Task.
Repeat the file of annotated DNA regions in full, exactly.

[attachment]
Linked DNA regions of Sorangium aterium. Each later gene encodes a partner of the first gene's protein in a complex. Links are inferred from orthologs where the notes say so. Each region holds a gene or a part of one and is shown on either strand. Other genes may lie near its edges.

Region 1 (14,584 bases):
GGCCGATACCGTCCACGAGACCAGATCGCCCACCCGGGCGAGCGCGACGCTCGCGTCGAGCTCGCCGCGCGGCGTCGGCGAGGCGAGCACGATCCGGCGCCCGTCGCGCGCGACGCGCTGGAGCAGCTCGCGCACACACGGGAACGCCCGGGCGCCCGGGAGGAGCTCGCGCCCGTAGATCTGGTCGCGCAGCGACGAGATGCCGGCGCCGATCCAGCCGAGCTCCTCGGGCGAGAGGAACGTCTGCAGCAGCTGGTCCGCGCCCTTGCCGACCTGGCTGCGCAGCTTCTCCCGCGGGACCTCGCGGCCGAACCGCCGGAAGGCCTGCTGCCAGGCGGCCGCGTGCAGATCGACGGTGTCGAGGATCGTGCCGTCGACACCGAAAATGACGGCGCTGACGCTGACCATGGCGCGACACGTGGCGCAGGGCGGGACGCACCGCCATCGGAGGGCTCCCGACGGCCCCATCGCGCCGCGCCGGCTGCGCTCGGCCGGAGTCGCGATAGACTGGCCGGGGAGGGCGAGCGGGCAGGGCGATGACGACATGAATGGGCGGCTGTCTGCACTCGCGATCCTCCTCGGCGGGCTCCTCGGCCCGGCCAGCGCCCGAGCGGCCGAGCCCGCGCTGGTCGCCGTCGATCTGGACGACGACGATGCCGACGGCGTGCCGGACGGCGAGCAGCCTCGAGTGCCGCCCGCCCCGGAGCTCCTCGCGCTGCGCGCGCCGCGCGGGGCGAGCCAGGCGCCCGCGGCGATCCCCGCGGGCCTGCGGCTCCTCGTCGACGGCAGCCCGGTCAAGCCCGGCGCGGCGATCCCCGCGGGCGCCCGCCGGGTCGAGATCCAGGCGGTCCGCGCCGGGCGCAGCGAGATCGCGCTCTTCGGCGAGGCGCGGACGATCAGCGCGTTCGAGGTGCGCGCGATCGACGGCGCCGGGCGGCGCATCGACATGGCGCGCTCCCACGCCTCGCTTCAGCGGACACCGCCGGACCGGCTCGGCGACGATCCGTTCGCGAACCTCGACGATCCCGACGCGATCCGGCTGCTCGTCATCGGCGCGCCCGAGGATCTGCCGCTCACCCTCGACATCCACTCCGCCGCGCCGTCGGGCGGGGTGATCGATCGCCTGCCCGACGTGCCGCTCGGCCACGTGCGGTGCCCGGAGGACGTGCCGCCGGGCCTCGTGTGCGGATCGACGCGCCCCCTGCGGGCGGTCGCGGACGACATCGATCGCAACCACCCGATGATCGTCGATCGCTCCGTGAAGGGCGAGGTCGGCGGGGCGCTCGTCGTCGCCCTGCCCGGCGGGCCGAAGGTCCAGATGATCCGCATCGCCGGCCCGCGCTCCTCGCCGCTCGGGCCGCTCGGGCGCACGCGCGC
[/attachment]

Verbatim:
Linked DNA regions of Sorangium aterium. Each later gene encodes a partner of the first gene's protein in a complex. Links are inferred from orthologs where the notes say so. Each region holds a gene or a part of one and is shown on either strand. Other genes may lie near its edges.

Region 1 (14,584 bases):
GGCCGATACCGTCCACGAGACCAGATCGCCCACCCGGGCGAGCGCGACGCTCGCGTCGAGCTCGCCGCGCGGCGTCGGCGAGGCGAGCACGATCCGGCGCCCGTCGCGCGCGACGCGCTGGAGCAGCTCGCGCACACACGGGAACGCCCGGGCGCCCGGGAGGAGCTCGCGCCCGTAGATCTGGTCGCGCAGCGACGAGATGCCGGCGCCGATCCAGCCGAGCTCCTCGGGCGAGAGGAACGTCTGCAGCAGCTGGTCCGCGCCCTTGCCGACCTGGCTGCGCAGCTTCTCCCGCGGGACCTCGCGGCCGAACCGCCGGAAGGCCTGCTGCCAGGCGGCCGCGTGCAGATCGACGGTGTCGAGGATCGTGCCGTCGACACCGAAAATGACGGCGCTGACGCTGACCATGGCGCGACACGTGGCGCAGGGCGGGACGCACCGCCATCGGAGGGCTCCCGACGGCCCCATCGCGCCGCGCCGGCTGCGCTCGGCCGGAGTCGCGATAGACTGGCCGGGGAGGGCGAGCGGGCAGGGCGATGACGACATGAATGGGCGGCTGTCTGCACTCGCGATCCTCCTCGGCGGGCTCCTCGGCCCGGCCAGCGCCCGAGCGGCCGAGCCCGCGCTGGTCGCCGTCGATCTGGACGACGACGATGCCGACGGCGTGCCGGACGGCGAGCAGCCTCGAGTGCCGCCCGCCCCGGAGCTCCTCGCGCTGCGCGCGCCGCGCGGGGCGAGCCAGGCGCCCGCGGCGATCCCCGCGGGCCTGCGGCTCCTCGTCGACGGCAGCCCGGTCAAGCCCGGCGCGGCGATCCCCGCGGGCGCCCGCCGGGTCGAGATCCAGGCGGTCCGCGCCGGGCGCAGCGAGATCGCGCTCTTCGGCGAGGCGCGGACGATCAGCGCGTTCGAGGTGCGCGCGATCGACGGCGCCGGGCGGCGCATCGACATGGCGCGCTCCCACGCCTCGCTTCAGCGGACACCGCCGGACCGGCTCGGCGACGATCCGTTCGCGAACCTCGACGATCCCGACGCGATCCGGCTGCTCGTCATCGGCGCGCCCGAGGATCTGCCGCTCACCCTCGACATCCACTCCGCCGCGCCGTCGGGCGGGGTGATCGATCGCCTGCCCGACGTGCCGCTCGGCCACGTGCGGTGCCCGGAGGACGTGCCGCCGGGCCTCGTGTGCGGATCGACGCGCCCCCTGCGGGCGGTCGCGGACGACATCGATCGCAACCACCCGATGATCGTCGATCGCTCCGTGAAGGGCGAGGTCGGCGGGGCGCTCGTCGTCGCCCTGCCCGGCGGGCCGAAGGTCCAGATGATCCGCATCGCCGGCCCGCGCTCCTCGCCGCTCGGGCCGCTCGGGCGCACGCGCGC